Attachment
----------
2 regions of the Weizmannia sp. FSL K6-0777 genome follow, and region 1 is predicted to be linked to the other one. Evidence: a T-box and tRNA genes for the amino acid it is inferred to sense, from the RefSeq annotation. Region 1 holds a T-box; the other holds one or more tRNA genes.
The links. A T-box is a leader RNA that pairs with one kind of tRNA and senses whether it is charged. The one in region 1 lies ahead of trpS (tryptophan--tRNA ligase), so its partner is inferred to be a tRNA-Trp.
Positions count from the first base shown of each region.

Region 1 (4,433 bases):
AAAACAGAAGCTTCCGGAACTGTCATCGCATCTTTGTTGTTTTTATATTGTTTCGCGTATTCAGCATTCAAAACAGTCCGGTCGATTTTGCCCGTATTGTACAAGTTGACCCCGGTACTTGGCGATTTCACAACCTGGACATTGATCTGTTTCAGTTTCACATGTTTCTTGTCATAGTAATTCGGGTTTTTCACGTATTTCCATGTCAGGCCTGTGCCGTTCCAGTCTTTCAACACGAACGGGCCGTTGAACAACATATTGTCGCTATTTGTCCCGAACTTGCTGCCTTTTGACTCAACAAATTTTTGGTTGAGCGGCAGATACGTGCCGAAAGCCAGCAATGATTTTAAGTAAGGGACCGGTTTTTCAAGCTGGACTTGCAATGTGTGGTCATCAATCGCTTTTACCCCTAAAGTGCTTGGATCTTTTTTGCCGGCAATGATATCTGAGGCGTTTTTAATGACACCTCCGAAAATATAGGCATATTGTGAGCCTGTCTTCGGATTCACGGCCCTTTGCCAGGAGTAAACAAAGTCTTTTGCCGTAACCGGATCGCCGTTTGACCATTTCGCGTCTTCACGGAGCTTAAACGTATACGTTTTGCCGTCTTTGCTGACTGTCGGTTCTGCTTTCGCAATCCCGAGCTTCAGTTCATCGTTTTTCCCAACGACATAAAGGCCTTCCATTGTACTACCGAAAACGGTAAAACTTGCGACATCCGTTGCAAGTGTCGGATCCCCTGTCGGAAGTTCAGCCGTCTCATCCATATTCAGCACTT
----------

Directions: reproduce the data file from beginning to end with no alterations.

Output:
2 regions of the Weizmannia sp. FSL K6-0777 genome follow, and region 1 is predicted to be linked to the other one. Evidence: a T-box and tRNA genes for the amino acid it is inferred to sense, from the RefSeq annotation. Region 1 holds a T-box; the other holds one or more tRNA genes.
The links. A T-box is a leader RNA that pairs with one kind of tRNA and senses whether it is charged. The one in region 1 lies ahead of trpS (tryptophan--tRNA ligase), so its partner is inferred to be a tRNA-Trp.
Positions count from the first base shown of each region.

Region 1 (4,433 bases):
AAAACAGAAGCTTCCGGAACTGTCATCGCATCTTTGTTGTTTTTATATTGTTTCGCGTATTCAGCATTCAAAACAGTCCGGTCGATTTTGCCCGTATTGTACAAGTTGACCCCGGTACTTGGCGATTTCACAACCTGGACATTGATCTGTTTCAGTTTCACATGTTTCTTGTCATAGTAATTCGGGTTTTTCACGTATTTCCATGTCAGGCCTGTGCCGTTCCAGTCTTTCAACACGAACGGGCCGTTGAACAACATATTGTCGCTATTTGTCCCGAACTTGCTGCCTTTTGACTCAACAAATTTTTGGTTGAGCGGCAGATACGTGCCGAAAGCCAGCAATGATTTTAAGTAAGGGACCGGTTTTTCAAGCTGGACTTGCAATGTGTGGTCATCAATCGCTTTTACCCCTAAAGTGCTTGGATCTTTTTTGCCGGCAATGATATCTGAGGCGTTTTTAATGACACCTCCGAAAATATAGGCATATTGTGAGCCTGTCTTCGGATTCACGGCCCTTTGCCAGGAGTAAACAAAGTCTTTTGCCGTAACCGGATCGCCGTTTGACCATTTCGCGTCTTCACGGAGCTTAAACGTATACGTTTTGCCGTCTTTGCTGACTGTCGGTTCTGCTTTCGCAATCCCGAGCTTCAGTTCATCGTTTTTCCCAACGACATAAAGGCCTTCCATTGTACTACCGAAAACGGTAAAACTTGCGACATCCGTTGCAAGTGTCGGATCCCCTGTCGGAAGTTCAGCCGTCTCATCCATATTCAGCACTT